Did you know? SfN’s journals, JNeurosci and eNeuro, publish high-quality papers on a broad range of neuroscience topics written by scientists around the world. In this Neuronline series, explore some of the research recently published in JNeurosci and eNeuro.
Prefrontal Cortex Development and Mental Illness
Faulty wiring of the prefrontal cortex during development leads to abnormal brain activity and cognitive impairments related to mental illness, according to a mouse study published in JNeurosci.
Eliminating a molecule called Disrupted-in-Schizophrenia 1 (DISC1) from the entire brain has been previously shown to alter connectivity between the prefrontal cortex and the hippocampus and impair the cognitive abilities this circuit supports in mice exposed to an environmental stressor.
Ileana Hanganu-Opatz and colleagues now show similar deficits arise from disrupting DISC1 in a specific group of prefrontal cortex neurons in mouse embryos whose mothers were infected with a virus. These findings uncover a molecular mechanism by which abnormal development of the prefrontal cortex and maternal stress interact to produce brain and behavior impairments reminiscent of schizophrenia and bipolar and depressive disorders.
Real-Time Feedback Tames Parkinson's Brainwaves
A neurofeedback system enables Parkinson's disease patients to voluntarily control brainwaves associated with symptoms of the disorder, according to new research published in eNeuro. It remains to be determined whether such a system can provide symptom relief.
Parkinson's disease is associated with abnormal beta wave activity in the subthalamic nucleus (STN), but a direct connection between this activity and movement difficulties has not been established. In their study of eight patients undergoing a routine replacement of a pulse generator used for deep brain stimulation, Takufumi Yanagisawa and colleagues developed a method that could help scientists better understand the relationship between brain activity and disease symptoms.
By translating participants' real-time brain activity into a visual representation during a 10-minute training session, the researchers demonstrated the patients' ability to increase or decrease the size of a black circle with their thoughts alone. This manipulation had a corresponding effect on STN beta waves measured after the training session. Although the researchers did not observe an improvement in patients' symptoms, their study represents a new approach toward managing disease-related brain activity that could inform the development of new treatments.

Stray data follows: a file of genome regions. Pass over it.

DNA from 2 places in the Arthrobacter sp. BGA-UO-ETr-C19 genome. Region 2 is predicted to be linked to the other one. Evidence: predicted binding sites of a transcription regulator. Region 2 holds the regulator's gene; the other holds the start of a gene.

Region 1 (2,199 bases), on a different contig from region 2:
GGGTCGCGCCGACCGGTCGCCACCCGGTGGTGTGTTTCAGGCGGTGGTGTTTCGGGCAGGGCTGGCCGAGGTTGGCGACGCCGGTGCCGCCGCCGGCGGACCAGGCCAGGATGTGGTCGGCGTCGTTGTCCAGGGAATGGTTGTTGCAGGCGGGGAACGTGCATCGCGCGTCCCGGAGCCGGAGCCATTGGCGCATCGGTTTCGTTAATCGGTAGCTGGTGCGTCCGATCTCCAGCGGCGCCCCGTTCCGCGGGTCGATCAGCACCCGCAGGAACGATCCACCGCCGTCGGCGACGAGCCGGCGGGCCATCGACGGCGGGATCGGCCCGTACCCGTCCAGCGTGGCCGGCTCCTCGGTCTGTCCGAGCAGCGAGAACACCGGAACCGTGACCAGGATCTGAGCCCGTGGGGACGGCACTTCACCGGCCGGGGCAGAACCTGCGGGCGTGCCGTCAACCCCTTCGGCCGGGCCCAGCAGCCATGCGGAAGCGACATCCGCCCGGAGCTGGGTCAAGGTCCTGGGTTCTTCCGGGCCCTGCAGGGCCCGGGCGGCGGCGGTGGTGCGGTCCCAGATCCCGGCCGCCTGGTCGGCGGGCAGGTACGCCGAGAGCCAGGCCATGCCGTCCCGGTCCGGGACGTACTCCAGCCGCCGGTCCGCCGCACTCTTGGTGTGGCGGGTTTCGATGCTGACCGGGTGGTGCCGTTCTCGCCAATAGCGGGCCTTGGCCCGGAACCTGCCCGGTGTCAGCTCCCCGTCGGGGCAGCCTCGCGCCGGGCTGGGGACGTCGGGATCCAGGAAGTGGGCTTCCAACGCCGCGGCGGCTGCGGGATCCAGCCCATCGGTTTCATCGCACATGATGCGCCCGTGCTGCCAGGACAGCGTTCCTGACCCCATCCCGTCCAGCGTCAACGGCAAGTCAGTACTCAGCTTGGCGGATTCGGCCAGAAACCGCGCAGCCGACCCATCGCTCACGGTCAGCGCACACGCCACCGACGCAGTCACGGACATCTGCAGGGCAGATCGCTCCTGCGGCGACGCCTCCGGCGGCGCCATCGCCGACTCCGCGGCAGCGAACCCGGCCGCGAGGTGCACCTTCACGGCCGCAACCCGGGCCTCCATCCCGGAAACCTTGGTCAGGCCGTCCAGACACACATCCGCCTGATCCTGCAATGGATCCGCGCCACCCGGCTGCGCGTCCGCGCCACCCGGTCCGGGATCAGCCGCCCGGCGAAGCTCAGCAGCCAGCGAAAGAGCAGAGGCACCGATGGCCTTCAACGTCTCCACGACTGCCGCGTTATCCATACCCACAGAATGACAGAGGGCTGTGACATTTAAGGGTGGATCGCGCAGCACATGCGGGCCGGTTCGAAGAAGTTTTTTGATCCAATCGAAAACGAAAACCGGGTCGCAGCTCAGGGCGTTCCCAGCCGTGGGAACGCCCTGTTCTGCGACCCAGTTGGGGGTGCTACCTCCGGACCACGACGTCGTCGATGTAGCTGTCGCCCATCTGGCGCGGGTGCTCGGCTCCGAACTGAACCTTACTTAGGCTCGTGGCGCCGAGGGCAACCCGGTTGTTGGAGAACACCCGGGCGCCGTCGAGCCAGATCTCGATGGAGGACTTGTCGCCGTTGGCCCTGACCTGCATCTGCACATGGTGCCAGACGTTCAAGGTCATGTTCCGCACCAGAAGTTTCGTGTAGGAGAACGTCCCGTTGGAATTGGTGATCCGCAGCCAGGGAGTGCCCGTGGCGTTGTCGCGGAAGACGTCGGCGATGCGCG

Buridan's Donkey: Neuroscience Resolves Medieval Decision-Making Conundrum
The brain updates its preferences in real-time in order to choose between two equally attractive options, reveals a human neuroimaging and eye-tracking study published in JNeurosci. The research shows how people avoid becoming paralyzed by indecision like the starving donkey in a famous thought experiment.
In the 14th century, the French philosopher Jean Buridan described a donkey that, unable to choose between two bales of hay, starved to death. Like the fictional donkey, people often must decide between two items of equal value. Previous studies have suggested people update their preferences after the fact in order to feel more confident in their decision.
Stefan Bode, Katharina Voigt, and colleagues tested an alternative hypothesis: Difficult decisions actively shape one's preferences. The researchers found when faced with a choice between two desirable snack foods, participants activated a brain network that assigns values to different options during the decision-making process. This neural activity — in addition to which snack participants' eyes focused on — predicted how they would later reevaluate the items, valuing the chosen snack more than the unchosen one. These findings challenge traditional views of the relationship between decisions and preferences.
Read the full article: Hard Decisions Shape the Neural Coding of Preferences
Brain Activity Predicts Fear of Pain
Researchers applied a machine learning technique that could potentially translate patterns of activity in fear-processing brain regions into scores on questionnaires used to assess a patient's fear of pain. This neuroscientific approach, reported in eNeuro, may help reconcile self-reported emotions and their neural underpinnings.
Pain-related fear is typically assessed with various questionnaires, often used interchangeably, that ask patients how they feel about their clinical pain. However, it is unclear to what extent these self-reports measure fear and anxiety, which are known to involve different brain regions, and perhaps other psychological constructs.
Michael Meier and colleagues from Petra Schweinhardt’s lab addressed this ambiguity by imaging the brains of patients with low back pain as they watched video clips evoking harmful (bending) and harmless (walking) activities for the back.
Participants' brain activity was predictive of their scores on the various questionnaires. Importantly, different questionnaires were associated with distinct patterns of neural activity. These results suggest similar questionnaires may measure different emotional states.
Read the full article: Pain-Related Fear – Dissociable Neural Sources of Different Fear Constructs